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Social Security question

My wife is about to have her SSDI changed to SSI because she is turning 66 and legal age for retirement. She is on a work related disability and also has Medicare related to her disability. 

When the Social Security Dept. does the conversion, what happens to her Medicare? Will she be able to keep it? If so, will it cost more? 

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@papa95641 

You asked:  

When the Social Security Dept. does the conversion, what happens to her Medicare? Will she be able to keep it? If so, will it cost more? 

-------------------------------------------------

Most likely nothing will change BUT when she turned 65 years old (the age when most people go on Medicare) - some other choice options may have opened up for her.  

In many states, those less than 65 years old cannot get a Medigap policy (Medicare supplemental policy) - so until they reach the age of 65, their only choice in a Medicare Advantage plan until they reach age 65.  

 

At that time, it is kind of like a do-over in their Medicare choice - even if they have had Medicare for many years due to their SSDI disability.  At that age of 65, they can pick their Medicare choices just like they are a new enrollee.

 

This may or may not apply to her cause it depends on the state as to the availability of all or limited Medicare choices before age 65.

 

However, now that she is turning 66, this may be a mute point anyway because their are timing restrictions based on her 65th birthday.  But if you are thinking this might benefit her (a Medigap plan with traditional Medicare) and she missed it - I would start filing a complaint - they should have notified her around her 65th birthday.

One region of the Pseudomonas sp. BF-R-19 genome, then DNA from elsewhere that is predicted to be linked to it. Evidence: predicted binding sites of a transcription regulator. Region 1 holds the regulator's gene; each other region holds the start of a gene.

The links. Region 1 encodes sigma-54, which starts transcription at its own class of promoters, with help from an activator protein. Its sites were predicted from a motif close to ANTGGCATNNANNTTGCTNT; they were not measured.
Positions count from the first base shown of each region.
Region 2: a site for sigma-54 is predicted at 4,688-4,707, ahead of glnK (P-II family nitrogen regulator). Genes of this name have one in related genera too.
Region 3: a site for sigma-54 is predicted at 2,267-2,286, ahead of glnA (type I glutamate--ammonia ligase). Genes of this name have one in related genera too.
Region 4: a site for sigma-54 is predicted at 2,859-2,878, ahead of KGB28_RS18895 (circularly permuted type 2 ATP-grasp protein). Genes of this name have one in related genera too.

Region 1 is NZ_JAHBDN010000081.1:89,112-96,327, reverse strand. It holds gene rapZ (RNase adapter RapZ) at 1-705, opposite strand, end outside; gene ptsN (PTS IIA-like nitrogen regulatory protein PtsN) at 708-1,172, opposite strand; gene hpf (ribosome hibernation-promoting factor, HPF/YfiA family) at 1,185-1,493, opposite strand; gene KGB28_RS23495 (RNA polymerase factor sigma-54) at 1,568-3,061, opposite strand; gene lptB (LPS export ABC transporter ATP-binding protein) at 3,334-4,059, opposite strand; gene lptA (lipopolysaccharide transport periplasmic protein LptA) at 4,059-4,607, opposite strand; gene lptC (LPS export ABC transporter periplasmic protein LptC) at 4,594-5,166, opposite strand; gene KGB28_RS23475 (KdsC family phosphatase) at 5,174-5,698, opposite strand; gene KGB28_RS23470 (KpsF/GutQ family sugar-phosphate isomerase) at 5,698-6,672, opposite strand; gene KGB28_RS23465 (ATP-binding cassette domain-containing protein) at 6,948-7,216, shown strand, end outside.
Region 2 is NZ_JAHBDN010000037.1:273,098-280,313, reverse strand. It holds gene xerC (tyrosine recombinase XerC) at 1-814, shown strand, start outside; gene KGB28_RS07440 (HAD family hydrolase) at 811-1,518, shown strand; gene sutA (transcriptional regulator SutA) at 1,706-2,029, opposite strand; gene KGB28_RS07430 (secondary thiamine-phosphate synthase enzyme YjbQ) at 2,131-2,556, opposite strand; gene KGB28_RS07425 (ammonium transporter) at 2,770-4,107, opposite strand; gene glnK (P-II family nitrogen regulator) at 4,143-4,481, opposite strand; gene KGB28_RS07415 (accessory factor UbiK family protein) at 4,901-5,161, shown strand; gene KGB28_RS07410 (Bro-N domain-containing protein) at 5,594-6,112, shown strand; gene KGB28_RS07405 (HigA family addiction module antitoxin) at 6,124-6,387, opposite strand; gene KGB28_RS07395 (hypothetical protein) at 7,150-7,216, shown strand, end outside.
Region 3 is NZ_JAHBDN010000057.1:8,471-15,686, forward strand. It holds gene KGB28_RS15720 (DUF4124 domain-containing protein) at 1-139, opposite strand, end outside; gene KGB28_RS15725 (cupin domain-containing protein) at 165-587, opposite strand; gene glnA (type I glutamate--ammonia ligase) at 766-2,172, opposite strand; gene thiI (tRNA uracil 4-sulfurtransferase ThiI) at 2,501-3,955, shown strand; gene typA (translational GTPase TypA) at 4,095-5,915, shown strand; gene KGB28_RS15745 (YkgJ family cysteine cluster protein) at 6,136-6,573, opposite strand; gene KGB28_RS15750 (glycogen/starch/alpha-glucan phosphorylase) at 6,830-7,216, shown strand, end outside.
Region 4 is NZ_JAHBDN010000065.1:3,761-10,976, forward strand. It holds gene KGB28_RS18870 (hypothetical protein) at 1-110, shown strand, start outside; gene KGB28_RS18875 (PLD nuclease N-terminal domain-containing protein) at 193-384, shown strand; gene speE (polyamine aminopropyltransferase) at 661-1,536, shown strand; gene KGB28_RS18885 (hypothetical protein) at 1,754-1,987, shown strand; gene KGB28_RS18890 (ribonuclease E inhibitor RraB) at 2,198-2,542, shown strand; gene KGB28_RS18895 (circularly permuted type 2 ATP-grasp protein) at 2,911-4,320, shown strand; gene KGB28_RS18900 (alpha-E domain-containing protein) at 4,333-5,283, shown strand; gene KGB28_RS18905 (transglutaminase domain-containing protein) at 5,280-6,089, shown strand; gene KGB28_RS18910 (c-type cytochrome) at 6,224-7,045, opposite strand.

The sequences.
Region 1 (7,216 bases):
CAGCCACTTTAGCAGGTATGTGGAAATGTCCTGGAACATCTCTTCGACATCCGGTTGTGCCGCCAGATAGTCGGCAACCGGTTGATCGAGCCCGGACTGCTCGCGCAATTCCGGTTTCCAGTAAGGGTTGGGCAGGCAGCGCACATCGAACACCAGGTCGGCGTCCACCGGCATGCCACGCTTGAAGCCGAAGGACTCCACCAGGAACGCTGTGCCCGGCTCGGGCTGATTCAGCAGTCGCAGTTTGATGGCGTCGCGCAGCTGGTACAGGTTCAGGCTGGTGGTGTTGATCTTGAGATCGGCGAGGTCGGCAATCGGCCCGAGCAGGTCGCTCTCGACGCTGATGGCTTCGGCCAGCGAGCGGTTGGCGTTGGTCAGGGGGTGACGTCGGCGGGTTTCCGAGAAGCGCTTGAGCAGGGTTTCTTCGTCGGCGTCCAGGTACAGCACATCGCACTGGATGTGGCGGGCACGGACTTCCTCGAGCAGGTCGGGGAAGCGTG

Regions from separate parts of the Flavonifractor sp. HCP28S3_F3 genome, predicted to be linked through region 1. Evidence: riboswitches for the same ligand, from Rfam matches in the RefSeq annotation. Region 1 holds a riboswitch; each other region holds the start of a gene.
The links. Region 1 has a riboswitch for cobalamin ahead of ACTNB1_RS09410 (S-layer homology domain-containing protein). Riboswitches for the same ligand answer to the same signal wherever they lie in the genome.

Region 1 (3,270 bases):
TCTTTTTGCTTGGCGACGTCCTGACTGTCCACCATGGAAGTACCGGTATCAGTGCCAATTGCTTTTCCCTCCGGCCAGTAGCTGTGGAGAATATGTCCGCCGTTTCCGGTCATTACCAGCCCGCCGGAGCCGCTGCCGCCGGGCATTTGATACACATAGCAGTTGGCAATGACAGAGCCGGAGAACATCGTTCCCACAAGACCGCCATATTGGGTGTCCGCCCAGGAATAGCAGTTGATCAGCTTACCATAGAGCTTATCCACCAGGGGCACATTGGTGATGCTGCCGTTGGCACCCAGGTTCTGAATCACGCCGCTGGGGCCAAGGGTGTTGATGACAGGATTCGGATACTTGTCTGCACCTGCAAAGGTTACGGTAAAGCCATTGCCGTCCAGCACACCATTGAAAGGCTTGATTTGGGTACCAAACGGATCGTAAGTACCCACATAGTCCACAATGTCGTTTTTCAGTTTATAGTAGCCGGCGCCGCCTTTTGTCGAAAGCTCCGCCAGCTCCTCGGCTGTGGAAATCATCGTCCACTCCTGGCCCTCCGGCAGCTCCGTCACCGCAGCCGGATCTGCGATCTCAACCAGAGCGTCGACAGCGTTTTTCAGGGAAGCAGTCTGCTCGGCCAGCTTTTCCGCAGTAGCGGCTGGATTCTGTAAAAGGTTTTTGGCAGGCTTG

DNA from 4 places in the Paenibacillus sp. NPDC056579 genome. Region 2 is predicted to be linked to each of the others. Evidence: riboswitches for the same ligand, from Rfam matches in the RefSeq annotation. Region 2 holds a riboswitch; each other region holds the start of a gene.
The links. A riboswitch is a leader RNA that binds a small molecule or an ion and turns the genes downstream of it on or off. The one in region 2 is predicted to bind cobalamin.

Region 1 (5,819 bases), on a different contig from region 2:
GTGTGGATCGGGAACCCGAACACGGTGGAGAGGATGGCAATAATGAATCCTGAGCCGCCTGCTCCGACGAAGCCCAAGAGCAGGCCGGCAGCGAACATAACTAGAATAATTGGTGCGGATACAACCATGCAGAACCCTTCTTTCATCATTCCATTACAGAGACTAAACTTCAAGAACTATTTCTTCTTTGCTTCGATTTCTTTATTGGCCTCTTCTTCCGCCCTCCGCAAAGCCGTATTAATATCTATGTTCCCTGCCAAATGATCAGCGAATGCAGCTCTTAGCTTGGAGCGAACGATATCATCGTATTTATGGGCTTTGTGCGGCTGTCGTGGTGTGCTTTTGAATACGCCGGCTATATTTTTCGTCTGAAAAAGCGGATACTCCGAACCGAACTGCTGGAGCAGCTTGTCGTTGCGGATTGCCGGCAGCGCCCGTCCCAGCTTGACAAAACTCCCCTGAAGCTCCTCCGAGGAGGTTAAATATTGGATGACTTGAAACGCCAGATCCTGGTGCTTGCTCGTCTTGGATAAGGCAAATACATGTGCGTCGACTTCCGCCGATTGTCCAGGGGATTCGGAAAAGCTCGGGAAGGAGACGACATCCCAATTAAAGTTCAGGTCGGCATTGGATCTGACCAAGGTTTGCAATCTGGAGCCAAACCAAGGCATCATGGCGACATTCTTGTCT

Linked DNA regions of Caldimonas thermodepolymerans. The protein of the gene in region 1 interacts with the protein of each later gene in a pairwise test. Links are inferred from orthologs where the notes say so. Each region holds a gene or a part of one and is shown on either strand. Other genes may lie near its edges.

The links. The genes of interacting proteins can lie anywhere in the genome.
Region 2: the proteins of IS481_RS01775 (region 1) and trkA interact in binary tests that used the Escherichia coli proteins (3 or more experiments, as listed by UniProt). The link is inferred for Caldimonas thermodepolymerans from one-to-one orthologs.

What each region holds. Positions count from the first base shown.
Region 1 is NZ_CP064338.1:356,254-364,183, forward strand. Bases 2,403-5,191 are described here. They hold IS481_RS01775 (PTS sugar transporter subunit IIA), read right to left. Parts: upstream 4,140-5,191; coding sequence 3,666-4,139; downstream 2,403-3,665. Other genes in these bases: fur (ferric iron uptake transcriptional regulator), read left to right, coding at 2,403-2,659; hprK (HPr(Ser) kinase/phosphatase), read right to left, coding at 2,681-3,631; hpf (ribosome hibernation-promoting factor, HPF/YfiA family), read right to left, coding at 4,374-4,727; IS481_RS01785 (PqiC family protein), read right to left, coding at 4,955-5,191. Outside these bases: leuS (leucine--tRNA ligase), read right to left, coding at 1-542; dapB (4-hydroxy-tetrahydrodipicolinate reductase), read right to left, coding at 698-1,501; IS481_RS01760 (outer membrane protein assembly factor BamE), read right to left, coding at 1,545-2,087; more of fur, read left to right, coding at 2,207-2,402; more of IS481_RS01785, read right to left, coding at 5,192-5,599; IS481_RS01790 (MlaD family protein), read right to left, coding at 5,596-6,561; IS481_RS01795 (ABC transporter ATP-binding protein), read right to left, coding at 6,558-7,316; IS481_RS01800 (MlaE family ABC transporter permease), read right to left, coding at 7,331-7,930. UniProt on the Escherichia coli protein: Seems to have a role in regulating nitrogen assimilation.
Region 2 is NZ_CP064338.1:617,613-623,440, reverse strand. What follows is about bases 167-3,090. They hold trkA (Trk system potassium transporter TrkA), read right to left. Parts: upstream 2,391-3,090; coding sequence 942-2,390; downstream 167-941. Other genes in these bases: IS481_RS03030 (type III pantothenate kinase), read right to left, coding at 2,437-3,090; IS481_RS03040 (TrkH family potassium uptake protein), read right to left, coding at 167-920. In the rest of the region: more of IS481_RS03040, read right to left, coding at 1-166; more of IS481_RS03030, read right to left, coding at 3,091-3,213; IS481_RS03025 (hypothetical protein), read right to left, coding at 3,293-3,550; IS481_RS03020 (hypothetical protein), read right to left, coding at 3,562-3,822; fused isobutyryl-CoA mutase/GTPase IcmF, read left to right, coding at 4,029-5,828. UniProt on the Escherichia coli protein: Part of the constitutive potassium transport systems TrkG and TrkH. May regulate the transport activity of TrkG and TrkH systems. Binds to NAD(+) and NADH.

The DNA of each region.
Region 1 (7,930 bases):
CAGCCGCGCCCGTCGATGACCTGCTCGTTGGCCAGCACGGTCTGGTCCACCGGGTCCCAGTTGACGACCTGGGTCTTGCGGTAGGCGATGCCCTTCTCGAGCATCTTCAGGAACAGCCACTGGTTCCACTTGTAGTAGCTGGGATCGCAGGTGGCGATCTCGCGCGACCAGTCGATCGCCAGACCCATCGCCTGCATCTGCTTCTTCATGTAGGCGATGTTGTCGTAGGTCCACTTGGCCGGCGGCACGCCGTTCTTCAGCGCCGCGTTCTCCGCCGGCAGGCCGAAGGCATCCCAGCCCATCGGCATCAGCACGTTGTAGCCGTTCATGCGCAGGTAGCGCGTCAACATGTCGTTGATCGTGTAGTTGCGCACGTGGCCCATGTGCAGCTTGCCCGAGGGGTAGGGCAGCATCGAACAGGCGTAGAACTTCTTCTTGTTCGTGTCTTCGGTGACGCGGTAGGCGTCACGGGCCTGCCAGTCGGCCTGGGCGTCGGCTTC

I came back to add to your last question on Medicare:  Will it cost her more?

Most likely it will not but that depends on her income - If before her SS conversion from SSDI to SS Old Age Retirement she had Medicare and Medicaid or some other extra help - and this amount stays the same and there is no other income added - it will stay as is - meaning that she will continue to pay her Part B premiums just like the majority of us do.

 

To answer you more specifically you will have to tell us what she had before generally.

It's Always Something . . . . Roseanna Roseannadanna
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@papa95641 

 

hi papa, I think your post may be seen more in the dedicated Social Security forum (https://community.aarp.org/t5/Social-Security/bd-p/bf17). 

 

I have only passing familiarity with SSDI and SSI. My understanding is that SSI is not directly related to SSDI (the work-related disability). SSI is "Supplemental Social Insurance" and while it is administered by the Social Security Administration it is not paid for through the Social Security system and payroll taxes, it is funded separately. Thus I don't think your wife will get converted to SSI but she will have her benefit converted to her retirement benefit (SS sometimes calls this the "old age insurance" benefit).

 

This AARP article discusses what transpires when someone is receiving SSDI and they attain their full retirement age (sometimes called "normal retirement age"), see https://www.aarp.org/retirement/social-security/questions-answers/disability-benefits-retirement-age...

 

My understanding is that the SSDI benefits are the same as what the retirement benefit would be, for the given wage history at the time of the disability; the article mentions the equivalency of the benefits though not how they are determined. So your wife's benefit should remain the same, although it will be the retirement benefit, not the disability benefit.

 

Medicare normally comes in at age 65 so she should continue on with it. This assumes that she had the required number of work quarters to be eligible for Medicare. On the other hand, can she get Medicare benefits based on your own SS benefit and wage history (normally this is the case)?

 

Good luck!

 

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